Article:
And Kris, I’m curious, is there a dream company that you imagine yourself founding and then working there your whole life? Or do you think you are always going to be this guy that has ideas and creates them or helps others create them? How do you see yourself?

It’s a mix of both. Currently, I’m living my dream, but for many companies, there’s a lifecycle. You kick off, get funding, then investors want returns. After a decade, leadership changes or a sale might come up, and it’s a fresh start. Learning spans the journey—from a small startup crafting products and launches to the big league with thousands of employees and huge revenue. Both sides pack unique challenges.

Talking a little bit more about challenges, Kris, what do you think are or have been the biggest challenges that you have to overcome? And how was your process for finding solutions to those challenges?

I could go on for hours here, but I think balancing priorities is a big thing, especially in early company stages. As a founder, you wear all hats—sales, marketing, finance, HR, Product. I got into noting ideas, tasks, and using project management tools. Disconnecting is key too; as a founder you could work 24/7, but life’s more than that. Prioritizing personal stuff matters, like dog walks and dinners. Stop when the day ends; tasks won’t vanish, you’ll get to them tomorrow. This balance is crucial. I shifted from sales to CEO, a hurdle since many founders have tech backgrounds. But my sales angle helped with early customers. Scaling is another beast: nailing product-market fit, gaining paying customers, and building a good sales-marketing dynamic. Then comes hitting the first million, then the ten million revenue mark. It’s tough. Plus, the hiring challenge: assembling a solid team and scaling—both big deals.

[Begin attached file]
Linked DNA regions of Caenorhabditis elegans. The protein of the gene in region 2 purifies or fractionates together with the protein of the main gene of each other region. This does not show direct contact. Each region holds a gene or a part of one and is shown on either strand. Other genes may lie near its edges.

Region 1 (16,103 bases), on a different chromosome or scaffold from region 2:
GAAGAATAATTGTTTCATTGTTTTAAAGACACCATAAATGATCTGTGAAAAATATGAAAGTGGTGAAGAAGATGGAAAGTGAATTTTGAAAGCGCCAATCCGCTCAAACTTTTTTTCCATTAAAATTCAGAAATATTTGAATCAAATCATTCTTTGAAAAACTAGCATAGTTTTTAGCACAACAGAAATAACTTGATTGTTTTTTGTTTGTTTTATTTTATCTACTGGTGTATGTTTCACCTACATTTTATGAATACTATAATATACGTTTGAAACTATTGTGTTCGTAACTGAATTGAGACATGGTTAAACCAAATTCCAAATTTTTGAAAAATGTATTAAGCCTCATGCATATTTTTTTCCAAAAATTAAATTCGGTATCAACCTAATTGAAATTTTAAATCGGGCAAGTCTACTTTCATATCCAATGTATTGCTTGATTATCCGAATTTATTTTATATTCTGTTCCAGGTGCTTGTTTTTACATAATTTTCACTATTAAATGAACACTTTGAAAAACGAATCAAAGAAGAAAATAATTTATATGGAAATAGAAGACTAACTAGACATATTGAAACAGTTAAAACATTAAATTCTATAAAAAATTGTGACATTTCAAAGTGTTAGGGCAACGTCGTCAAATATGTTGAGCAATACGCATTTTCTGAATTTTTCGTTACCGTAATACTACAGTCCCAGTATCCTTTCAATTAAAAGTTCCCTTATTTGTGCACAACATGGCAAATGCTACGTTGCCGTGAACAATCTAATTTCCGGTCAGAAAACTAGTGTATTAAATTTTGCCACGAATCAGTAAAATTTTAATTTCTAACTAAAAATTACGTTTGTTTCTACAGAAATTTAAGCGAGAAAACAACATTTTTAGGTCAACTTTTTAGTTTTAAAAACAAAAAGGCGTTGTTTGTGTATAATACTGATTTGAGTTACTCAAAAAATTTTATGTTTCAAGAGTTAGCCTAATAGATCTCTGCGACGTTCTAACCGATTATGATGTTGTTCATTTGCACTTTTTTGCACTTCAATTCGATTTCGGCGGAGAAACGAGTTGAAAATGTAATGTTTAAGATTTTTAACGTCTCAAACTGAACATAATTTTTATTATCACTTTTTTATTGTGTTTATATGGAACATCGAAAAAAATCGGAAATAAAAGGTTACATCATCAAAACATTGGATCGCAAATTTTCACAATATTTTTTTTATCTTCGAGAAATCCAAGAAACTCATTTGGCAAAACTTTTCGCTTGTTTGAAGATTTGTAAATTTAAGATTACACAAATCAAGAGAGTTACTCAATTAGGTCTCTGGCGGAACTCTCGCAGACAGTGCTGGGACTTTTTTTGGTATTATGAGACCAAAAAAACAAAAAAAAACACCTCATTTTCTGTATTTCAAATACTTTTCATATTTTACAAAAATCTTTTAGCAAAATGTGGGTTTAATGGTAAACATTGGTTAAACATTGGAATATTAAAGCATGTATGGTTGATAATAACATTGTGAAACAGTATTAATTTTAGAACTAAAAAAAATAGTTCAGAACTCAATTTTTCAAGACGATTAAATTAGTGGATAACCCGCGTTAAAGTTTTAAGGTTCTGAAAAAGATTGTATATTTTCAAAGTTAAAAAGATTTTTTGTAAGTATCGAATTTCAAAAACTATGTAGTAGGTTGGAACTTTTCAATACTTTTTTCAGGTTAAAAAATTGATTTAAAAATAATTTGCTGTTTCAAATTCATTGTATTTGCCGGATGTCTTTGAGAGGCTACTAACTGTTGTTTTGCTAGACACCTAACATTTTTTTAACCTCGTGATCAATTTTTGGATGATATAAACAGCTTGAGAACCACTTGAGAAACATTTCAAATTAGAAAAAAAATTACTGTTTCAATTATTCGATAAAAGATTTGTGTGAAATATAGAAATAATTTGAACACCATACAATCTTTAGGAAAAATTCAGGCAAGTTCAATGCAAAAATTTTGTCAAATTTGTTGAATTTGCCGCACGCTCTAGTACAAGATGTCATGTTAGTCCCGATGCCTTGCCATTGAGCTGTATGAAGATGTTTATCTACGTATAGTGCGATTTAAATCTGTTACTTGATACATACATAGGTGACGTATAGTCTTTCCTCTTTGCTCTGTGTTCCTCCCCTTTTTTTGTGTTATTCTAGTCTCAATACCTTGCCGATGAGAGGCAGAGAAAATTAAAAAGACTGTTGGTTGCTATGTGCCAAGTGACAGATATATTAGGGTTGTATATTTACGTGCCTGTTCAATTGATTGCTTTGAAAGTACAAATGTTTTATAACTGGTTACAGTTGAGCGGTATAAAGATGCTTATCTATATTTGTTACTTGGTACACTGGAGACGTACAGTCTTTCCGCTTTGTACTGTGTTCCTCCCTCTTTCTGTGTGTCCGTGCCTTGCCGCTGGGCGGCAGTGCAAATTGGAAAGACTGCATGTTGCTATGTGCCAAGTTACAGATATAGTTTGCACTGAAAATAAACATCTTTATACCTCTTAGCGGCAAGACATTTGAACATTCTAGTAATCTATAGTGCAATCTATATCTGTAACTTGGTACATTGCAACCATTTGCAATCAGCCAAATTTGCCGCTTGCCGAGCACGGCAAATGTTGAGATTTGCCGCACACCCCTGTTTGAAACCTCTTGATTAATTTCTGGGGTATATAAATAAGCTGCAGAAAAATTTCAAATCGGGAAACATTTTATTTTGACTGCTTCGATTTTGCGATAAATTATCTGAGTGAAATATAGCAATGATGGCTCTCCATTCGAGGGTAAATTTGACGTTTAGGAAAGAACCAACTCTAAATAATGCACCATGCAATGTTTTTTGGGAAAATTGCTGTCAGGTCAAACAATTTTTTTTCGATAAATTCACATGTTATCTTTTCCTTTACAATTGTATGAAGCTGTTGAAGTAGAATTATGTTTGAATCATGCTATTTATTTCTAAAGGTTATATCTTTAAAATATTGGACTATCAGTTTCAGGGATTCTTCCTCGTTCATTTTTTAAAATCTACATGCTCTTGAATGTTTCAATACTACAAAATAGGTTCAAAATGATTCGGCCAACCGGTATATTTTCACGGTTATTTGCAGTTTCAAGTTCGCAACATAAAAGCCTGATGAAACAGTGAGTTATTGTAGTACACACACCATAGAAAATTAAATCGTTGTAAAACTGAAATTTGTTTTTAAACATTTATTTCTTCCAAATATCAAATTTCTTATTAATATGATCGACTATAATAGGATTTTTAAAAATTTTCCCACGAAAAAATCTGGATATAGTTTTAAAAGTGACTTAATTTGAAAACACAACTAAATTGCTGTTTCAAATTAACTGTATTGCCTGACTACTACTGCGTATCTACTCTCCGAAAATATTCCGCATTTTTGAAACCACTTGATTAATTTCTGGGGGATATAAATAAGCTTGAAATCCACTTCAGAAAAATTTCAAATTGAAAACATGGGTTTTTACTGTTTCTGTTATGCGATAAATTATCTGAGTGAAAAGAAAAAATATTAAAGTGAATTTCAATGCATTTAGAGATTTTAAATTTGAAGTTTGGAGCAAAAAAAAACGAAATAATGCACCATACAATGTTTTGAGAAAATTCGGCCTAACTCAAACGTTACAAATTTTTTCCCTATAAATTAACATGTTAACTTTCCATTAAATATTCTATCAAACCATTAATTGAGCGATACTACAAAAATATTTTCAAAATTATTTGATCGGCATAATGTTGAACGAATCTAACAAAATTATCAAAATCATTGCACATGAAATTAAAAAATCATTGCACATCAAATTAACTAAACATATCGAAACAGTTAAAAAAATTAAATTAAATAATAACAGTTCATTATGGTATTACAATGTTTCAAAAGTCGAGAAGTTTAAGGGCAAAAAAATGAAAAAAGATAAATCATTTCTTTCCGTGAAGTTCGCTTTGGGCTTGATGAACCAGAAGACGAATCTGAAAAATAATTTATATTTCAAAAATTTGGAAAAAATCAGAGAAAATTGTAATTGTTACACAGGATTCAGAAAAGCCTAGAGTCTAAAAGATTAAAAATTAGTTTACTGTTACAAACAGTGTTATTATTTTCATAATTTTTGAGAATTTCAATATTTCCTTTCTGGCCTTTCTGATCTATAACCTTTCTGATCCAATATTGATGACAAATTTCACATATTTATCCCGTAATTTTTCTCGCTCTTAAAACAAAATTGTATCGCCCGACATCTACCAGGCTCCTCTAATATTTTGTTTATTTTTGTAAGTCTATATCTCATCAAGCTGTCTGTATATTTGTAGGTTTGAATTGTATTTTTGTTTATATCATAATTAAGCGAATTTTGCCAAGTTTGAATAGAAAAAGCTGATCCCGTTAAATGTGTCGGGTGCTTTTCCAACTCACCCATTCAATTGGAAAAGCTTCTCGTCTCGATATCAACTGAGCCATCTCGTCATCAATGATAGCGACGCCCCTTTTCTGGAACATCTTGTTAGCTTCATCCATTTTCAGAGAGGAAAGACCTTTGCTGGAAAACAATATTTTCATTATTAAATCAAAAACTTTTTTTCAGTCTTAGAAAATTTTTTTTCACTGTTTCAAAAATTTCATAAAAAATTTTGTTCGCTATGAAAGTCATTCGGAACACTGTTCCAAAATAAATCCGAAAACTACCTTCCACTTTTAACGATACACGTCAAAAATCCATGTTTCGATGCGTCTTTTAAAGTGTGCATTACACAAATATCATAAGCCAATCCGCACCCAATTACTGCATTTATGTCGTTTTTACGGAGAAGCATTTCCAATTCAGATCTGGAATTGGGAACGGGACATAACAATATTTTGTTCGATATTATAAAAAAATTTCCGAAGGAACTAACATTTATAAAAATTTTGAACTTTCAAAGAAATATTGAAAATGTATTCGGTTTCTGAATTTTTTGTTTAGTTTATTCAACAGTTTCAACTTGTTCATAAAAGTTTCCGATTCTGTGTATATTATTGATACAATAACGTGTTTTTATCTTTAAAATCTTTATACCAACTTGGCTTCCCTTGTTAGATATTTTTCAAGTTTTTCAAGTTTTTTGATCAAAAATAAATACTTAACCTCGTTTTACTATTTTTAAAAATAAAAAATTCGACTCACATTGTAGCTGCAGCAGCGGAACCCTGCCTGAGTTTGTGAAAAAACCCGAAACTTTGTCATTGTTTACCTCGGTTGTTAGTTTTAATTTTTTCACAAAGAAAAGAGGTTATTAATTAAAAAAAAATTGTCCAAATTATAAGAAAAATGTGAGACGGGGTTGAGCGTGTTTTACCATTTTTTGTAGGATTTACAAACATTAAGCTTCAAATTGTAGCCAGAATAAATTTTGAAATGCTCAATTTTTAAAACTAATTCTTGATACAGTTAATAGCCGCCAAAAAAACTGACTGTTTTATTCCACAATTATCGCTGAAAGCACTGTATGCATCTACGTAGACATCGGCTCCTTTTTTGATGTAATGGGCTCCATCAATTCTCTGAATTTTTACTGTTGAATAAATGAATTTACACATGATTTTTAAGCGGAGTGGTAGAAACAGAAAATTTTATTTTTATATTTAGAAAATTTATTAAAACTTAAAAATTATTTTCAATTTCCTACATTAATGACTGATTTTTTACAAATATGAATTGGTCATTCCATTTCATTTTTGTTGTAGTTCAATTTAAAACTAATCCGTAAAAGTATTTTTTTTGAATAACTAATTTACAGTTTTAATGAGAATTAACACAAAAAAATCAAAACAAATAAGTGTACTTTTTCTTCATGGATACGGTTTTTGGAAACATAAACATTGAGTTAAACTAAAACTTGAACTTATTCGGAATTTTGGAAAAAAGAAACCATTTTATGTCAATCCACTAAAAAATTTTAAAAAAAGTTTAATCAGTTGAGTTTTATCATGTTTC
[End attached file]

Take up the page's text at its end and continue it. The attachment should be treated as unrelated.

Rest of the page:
Finding the right people sounds like a big challenge to me. Kris, over here I see a lot of examples with Octobot’s founders and how over the years they had to learn how to delegate more and start focusing on what matters and in finding the right people that could do things and lead things that they couldn’t anymore. What are your thoughts on that? How have you found the right partners or the right people to complement you?

I think being a good delegator is one of the key strengths of a founder and a CEO. There’s loads of things to tackle, doing it all means doing nothing well. Focus on areas you’re passionate about. You can’t ace everything, so delegation’s key; and delegating means trusting, and not micromanaging later. As a leader I try to motivate, celebrate wins, and provide feedback that fuels growth. In team management, it’s vital to let your people shine—I often tell my Sendoso crew that I work for them; they’re the CEOs of their domains, and I’m there to clear paths, find resources, and make them their best. Letting smarter folks work unfettered is vital.